Teachers are “likely” to be given priority access to coronavirus tests alongside other “frontline” workers, the government has confirmed.
Health minister Edward Argar said on Thursday morning as demand for tests increased, they would be rationed based on people’s jobs.
“It’s right that we prioritise the frontline,” he told BBC Radio 4′s Today programme.
“Teachers are likely to be in that priority group. They are frontline workers.”
Argar said the full list of who would get priority for a test would be published in the “next few days”.
He said the change in approach would likely mean some people who have symptoms would have to “wait longer” than others.
“As we see demand increasing, yes, there is a challenge for capacity there,” he admitted.
His comments come as research suggests up to 25,000 teachers in England may be self-isolating amid a shortage of tests. The Guardian reported that a survey of 6,700 teachers by the Teacher Tapp app found 4% were isolating from school for Covid-related reasons on Tuesday.
It comes as Boris Johnson warned actions to stop a second surge of coronavirus must be “tough now” in order to “protect” Christmas.
Stricter new measures are expected to be announced today for the North East of England, where cases are on the rise – including a reported curfew on pubs.
The PM said people have to be “both confident and cautious” and that it is “crucial” the country does not re-enter “some great lockdown again that stops business from functioning”.
He told The Sun: “Christmas we want to protect, and we want everyone to have a fantastic Christmas.
“But the only way to make sure the country is able to enjoy Christmas is to be tough now.
“So if we can grip it now, stop the surge, arrest the spike, stop the second hump of the dromedary, flatten the second hump.”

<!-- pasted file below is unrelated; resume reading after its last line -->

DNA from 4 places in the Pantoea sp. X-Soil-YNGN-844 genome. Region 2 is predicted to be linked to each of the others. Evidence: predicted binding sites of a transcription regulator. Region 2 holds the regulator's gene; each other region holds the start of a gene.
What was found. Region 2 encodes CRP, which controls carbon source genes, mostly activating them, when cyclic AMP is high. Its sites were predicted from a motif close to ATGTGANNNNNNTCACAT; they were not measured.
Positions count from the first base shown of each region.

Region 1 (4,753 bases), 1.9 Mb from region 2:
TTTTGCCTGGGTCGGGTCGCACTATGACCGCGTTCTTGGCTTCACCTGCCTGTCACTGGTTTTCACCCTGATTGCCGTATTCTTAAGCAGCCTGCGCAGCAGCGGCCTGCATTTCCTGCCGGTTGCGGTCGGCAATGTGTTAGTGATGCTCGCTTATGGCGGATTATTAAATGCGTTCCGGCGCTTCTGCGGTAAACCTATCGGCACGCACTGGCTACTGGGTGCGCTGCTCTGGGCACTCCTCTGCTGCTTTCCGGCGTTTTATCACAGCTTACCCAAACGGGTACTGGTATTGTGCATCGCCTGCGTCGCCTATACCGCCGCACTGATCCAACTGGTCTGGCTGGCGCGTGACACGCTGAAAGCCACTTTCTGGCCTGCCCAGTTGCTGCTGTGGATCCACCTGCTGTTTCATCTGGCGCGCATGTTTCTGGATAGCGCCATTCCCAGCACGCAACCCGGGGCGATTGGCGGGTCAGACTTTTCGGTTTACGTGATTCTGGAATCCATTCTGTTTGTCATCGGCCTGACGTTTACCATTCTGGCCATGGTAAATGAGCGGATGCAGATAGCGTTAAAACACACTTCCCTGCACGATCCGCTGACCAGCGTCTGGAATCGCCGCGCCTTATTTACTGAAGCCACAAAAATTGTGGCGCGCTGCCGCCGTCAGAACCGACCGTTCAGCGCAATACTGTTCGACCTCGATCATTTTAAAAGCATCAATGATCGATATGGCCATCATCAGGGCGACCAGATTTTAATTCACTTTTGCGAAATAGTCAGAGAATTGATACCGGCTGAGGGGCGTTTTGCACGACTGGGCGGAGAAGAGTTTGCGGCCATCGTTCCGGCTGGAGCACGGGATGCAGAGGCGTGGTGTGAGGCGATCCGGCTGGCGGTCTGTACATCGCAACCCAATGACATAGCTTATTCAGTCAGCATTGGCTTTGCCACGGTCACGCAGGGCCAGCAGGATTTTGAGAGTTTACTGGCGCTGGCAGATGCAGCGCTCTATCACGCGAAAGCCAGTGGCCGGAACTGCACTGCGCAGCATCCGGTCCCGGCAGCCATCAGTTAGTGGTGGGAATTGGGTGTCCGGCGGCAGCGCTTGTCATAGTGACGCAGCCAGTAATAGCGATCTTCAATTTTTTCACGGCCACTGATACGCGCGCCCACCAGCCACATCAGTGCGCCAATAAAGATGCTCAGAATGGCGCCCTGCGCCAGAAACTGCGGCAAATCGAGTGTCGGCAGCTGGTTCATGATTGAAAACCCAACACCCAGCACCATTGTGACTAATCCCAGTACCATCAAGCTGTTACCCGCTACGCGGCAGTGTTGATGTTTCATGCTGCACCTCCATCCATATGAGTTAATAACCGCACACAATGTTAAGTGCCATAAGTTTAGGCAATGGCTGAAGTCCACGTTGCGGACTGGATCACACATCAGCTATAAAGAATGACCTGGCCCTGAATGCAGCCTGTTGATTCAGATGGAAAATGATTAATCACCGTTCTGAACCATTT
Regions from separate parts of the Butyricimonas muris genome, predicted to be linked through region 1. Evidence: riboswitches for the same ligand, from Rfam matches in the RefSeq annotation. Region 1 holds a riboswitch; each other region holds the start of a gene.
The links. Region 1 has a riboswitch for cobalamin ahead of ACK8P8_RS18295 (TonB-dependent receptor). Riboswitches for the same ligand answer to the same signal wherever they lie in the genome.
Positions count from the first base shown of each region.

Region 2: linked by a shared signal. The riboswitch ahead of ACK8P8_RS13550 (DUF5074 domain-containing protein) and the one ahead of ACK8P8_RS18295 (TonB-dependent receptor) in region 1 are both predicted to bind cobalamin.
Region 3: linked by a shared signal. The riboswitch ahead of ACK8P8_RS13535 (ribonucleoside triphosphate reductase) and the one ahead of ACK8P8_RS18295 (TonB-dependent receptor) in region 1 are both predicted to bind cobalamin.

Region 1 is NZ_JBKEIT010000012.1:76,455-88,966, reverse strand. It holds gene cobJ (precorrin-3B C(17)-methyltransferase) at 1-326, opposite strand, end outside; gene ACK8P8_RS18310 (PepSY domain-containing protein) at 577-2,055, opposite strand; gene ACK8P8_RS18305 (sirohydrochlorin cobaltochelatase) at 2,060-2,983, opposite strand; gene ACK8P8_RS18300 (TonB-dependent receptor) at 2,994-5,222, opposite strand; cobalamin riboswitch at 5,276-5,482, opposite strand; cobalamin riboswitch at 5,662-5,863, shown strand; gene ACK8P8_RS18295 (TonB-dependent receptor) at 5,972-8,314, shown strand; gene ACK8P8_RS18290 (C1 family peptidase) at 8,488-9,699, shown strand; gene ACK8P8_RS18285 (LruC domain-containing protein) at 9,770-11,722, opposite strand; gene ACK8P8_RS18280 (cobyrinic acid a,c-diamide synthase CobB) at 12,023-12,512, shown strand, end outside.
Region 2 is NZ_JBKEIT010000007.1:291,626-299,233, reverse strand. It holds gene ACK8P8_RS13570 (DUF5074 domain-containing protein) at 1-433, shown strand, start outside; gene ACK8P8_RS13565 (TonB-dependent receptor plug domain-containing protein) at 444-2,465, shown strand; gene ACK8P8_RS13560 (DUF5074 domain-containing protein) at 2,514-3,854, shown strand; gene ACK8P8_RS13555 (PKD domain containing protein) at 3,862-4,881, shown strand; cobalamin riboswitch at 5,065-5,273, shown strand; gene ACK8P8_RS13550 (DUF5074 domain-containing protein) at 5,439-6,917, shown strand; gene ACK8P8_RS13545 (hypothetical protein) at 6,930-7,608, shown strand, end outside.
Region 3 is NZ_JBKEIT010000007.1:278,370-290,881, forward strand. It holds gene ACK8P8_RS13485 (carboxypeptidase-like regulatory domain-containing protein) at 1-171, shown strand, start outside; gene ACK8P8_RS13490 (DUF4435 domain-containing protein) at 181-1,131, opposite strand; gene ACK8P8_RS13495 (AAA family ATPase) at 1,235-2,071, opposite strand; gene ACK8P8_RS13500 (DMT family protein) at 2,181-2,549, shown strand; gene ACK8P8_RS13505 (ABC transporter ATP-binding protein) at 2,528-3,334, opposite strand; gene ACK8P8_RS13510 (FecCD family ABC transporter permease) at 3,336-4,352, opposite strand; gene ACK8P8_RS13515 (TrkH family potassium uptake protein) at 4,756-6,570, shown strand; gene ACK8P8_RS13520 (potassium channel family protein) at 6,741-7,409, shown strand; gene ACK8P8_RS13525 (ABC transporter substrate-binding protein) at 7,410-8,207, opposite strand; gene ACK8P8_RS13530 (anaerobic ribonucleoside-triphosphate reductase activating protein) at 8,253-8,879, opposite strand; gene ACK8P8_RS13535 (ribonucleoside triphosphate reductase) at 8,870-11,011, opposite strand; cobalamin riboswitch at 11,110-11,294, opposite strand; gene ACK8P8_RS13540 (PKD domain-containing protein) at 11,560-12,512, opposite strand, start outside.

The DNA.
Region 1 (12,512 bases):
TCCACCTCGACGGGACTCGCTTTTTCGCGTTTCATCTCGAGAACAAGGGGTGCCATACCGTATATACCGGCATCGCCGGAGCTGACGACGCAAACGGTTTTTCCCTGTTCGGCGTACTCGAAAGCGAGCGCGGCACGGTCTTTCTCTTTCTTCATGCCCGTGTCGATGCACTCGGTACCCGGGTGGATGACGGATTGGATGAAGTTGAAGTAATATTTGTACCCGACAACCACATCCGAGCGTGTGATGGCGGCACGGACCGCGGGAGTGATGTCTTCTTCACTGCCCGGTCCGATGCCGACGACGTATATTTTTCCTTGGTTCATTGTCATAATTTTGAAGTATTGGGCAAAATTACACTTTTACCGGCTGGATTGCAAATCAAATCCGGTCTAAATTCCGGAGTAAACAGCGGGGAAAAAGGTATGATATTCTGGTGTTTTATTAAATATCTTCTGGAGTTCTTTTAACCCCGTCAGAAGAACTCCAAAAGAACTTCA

In south Wales, a local lockdown will come into force from 6pm on Thursday, meaning people must not enter or leave the Rhondda Cynon Taf area without a reasonable excuse.
Under new rules, licensed pubs, bars and restaurants in the area will have to close at 11pm – and meetings with other people indoors will not be allowed, including for extended households.
The spikes in infection rates came as Johnson admitted there is not enough capacity in the system after demand “massively accelerated” in recent weeks.
He told MPs at the Liaison Committee on Wednesday: “We don’t have enough testing capacity now because, in an ideal world, I would like to test absolutely everybody that wants a test immediately”.
He said the virus was spreading from the young to the more vulnerable elderly, with the rate of cases among the over-80s doubling in just days – and warned that would “lead to mortality”.
This afternoon, Baroness Dido Harding, who is interim executive chair of the National Institute for Health Protection – and oversees the NHS Test and Trace system, is due to give evidence to the Commons Science and Technology Committee.
Following the publication of the latest test and trace figures last week, the Tory peer insisted the system was “working” despite key targets being missed and the number of close contacts being reached falling to a record low.
It was revealed earlier this week that tests will have to be rationed while the government struggles to get to grips with soaring demand.
This article originally appeared on HuffPost UK and has been updated.